The Course asks us to be so aware of our lesson throughout the day that we repeat it "four or five times an hour, and perhaps even more" (W-pI.67.5:3). And not merely repeat it, but do so slowly (mentioned twenty-seven times), thoughtfully (Lessons 28, 95), happily (62, 63), with confidence (77, 107), sincerity (27, 28, 185), and certainty (73, 95, 128, 235), clearing our mind of all else and dwelling only on those words (45, 129, 139). How attainable does this sound?
After you repeat your lesson in this fashion, the Course urges you to not "lay it down" (W-pI.rIII.In.11:3), but rather, to "try to keep it with you" (W-pI.rIII.In.10:6), so that whenever your peace is shaken in any way, you can repeat the lesson to restore your peace. Indeed, the Course wants us to be vigilant for a remarkably wide array of upsets (including things like the temptation "to engage in weaving plans"—W-pI.135.26:5). As soon we notice one, we are supposed to "be sure" (mentioned five times) to respond with our lesson immediately (four times), instantly (three times), quickly (five times). It wants us to become so trained in this practice that it eventually becomes a "habit" (five times)—"an automatic response" (W-pI.95.5:3).
When it comes to our relationships, the Course's instructions are just as lofty. Every time we encounter someone, the Course wants us to "remember it is a holy encounter" (T-8.III.4:1). To call it a holy encounter is to say that it's not about the usual things: looking good, gaining approval, fulfilling obligations, currying favor, getting your way, extricating yourself quickly. It's not, in other words, about serving your separate interests. Rather, your goal is to spark an encounter in which "two people… lose sight of separate interests, if only for a moment" (M-3.2:7). To facilitate this, four different Workbook lessons (37, 43, 78, 95) ask you to silently repeat something—such as, "My holiness blesses you, [name]" (W-pI.37.4:6)—to literally "everyone you meet" (78, 95). Are we prepared to enter all of our encounters (which might number in the dozens or even hundreds a day) with this kind of awareness—and egolessness?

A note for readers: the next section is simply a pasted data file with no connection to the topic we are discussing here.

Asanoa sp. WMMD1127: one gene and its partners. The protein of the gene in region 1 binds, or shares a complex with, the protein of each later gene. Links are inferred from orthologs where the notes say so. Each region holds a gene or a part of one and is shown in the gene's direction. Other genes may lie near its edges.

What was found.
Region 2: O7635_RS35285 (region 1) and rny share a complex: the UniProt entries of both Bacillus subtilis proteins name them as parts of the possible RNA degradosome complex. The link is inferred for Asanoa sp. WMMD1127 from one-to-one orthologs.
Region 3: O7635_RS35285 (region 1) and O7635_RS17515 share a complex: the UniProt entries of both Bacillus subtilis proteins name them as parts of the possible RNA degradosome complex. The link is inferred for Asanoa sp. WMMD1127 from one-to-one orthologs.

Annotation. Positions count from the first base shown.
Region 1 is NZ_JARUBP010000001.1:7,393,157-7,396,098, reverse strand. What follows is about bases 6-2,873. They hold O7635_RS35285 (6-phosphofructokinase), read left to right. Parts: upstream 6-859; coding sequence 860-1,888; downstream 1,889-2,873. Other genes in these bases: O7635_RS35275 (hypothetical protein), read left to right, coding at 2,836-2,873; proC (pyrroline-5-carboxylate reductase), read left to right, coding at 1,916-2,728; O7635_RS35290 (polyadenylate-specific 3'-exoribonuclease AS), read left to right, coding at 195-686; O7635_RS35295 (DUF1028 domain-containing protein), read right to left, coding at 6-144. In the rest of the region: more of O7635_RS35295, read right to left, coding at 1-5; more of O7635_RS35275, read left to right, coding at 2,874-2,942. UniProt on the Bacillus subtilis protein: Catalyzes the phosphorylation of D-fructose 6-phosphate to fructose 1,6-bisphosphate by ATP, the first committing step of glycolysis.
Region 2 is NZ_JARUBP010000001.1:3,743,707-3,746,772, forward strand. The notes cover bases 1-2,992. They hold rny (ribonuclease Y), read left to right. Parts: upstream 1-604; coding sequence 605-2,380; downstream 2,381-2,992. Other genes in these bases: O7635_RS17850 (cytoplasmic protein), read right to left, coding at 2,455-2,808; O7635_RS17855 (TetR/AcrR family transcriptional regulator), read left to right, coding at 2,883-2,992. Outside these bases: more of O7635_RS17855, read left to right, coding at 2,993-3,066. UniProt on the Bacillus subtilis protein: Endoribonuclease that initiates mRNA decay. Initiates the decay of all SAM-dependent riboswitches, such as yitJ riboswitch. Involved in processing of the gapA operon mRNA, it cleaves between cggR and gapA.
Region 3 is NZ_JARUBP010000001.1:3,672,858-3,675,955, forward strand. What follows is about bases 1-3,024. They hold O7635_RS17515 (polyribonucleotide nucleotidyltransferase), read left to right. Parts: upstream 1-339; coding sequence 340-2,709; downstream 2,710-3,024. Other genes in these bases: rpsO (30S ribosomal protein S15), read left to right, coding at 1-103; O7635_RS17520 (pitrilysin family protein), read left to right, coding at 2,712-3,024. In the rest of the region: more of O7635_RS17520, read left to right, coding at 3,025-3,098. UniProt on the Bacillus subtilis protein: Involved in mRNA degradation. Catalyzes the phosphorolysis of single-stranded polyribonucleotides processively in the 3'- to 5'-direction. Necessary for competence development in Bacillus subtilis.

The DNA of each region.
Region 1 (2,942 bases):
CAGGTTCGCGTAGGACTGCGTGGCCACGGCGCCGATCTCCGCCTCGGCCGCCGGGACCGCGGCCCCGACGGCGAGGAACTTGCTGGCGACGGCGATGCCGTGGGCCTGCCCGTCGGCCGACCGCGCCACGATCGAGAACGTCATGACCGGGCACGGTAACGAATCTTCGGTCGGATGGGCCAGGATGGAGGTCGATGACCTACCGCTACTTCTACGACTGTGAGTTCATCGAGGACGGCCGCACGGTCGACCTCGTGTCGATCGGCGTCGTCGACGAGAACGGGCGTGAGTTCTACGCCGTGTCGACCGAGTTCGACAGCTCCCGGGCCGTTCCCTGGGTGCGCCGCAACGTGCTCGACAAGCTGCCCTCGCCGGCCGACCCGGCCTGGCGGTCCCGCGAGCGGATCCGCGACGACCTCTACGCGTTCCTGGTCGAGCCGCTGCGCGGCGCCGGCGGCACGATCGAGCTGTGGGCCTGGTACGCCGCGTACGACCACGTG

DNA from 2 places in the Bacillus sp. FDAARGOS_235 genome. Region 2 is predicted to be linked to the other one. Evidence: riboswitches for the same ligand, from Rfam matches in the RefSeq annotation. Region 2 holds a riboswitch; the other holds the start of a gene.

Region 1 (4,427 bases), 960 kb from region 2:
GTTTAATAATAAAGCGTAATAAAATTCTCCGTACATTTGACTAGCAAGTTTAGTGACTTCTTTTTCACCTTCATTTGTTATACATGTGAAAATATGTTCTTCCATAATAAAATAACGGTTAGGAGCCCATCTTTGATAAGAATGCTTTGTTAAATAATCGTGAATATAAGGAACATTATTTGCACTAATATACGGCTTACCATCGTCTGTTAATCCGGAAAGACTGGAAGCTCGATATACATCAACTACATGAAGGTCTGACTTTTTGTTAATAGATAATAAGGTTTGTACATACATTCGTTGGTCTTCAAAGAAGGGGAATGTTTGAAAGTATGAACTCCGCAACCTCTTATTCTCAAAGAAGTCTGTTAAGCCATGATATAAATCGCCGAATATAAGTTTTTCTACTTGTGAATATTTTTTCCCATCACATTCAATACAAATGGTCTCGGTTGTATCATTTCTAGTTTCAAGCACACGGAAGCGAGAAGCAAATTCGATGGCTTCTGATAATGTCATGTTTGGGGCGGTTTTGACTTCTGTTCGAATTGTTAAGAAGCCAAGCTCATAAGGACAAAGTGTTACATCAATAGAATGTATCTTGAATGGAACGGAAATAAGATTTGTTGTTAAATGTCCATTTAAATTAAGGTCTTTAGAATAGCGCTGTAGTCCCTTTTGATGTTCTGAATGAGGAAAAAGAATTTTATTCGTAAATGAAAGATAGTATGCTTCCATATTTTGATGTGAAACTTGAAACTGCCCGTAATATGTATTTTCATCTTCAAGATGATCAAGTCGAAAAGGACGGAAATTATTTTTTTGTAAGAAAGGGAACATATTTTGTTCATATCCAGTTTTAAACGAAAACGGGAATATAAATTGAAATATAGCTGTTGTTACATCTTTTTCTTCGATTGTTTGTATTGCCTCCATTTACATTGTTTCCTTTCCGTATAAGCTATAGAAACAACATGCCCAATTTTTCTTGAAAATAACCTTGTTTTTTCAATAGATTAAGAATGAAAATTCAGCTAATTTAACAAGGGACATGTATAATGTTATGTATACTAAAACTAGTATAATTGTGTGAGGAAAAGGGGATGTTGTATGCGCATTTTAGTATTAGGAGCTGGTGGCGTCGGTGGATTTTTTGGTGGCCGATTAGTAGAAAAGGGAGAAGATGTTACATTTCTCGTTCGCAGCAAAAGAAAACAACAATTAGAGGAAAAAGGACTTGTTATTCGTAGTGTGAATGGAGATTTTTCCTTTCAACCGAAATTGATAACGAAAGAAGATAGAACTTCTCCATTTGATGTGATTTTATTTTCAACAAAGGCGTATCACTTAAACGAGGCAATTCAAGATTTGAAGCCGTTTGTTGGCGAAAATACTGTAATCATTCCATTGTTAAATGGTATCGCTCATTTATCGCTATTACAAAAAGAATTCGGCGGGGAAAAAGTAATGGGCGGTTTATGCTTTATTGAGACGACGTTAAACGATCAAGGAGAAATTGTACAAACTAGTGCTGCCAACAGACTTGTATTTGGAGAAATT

In the Course's view, all of these instructions add up to no more than "a nod to God" (T-24.VI.12:4). "This course requires almost nothing of you" (T-20.VII.1:7), it says. And it has a point, for our ego asks full-time service of us, and the Course asks only a small fraction of that. Yet from our standpoint, the Course's requests are indeed "a burden wearisome and tedious, too heavy to be borne" (T-24.VI.12:4). We find its instructions to be quite simply too much to ask.
And herein lies the crux. For the Course clearly attaches its promises—including that big promise of finding "everything"—to doing what it asks. Attached to every promise of benefits is an implicit or explicit condition that we must fulfill. If we don't fulfill that condition, we don't realize the promise. It's that simple. As I said earlier, even if our treasure waits for us, we must still reach out our hand to find it.
This is the simple reason why we Course students are not realizing the Course's promises, at least on the scale on which they are offered. To put it bluntly, we are not doing what it asks. At best, we are doing only a small part. My saying this may sound shaming or judgmental, but I honestly don't mean it that way. In writing this, I am not only speaking to you but to myself as well. I depend on my daily study and practice, but I am nowhere near doing all that I described above. This is a boat that we are in together.
In our view at the Circle, this is the key issue faced by Course students, and the key issue the Course faces in fulfilling the purpose for which it came. On the one hand, the Course holds out promises that are literally limitless. On the other hand, doing what it takes to realize those promises seems utterly impossible. We can see the other shore; we just don't seem able to swim to it. And if we can't figure out a way to make that swim, that shore will remain unreachable. We will not have that peace and joy we crave. And people will rightfully say of A Course in Miracles what Chesterton said of Christianity: "Christianity has not been tried and found wanting; it has been found difficult and not tried."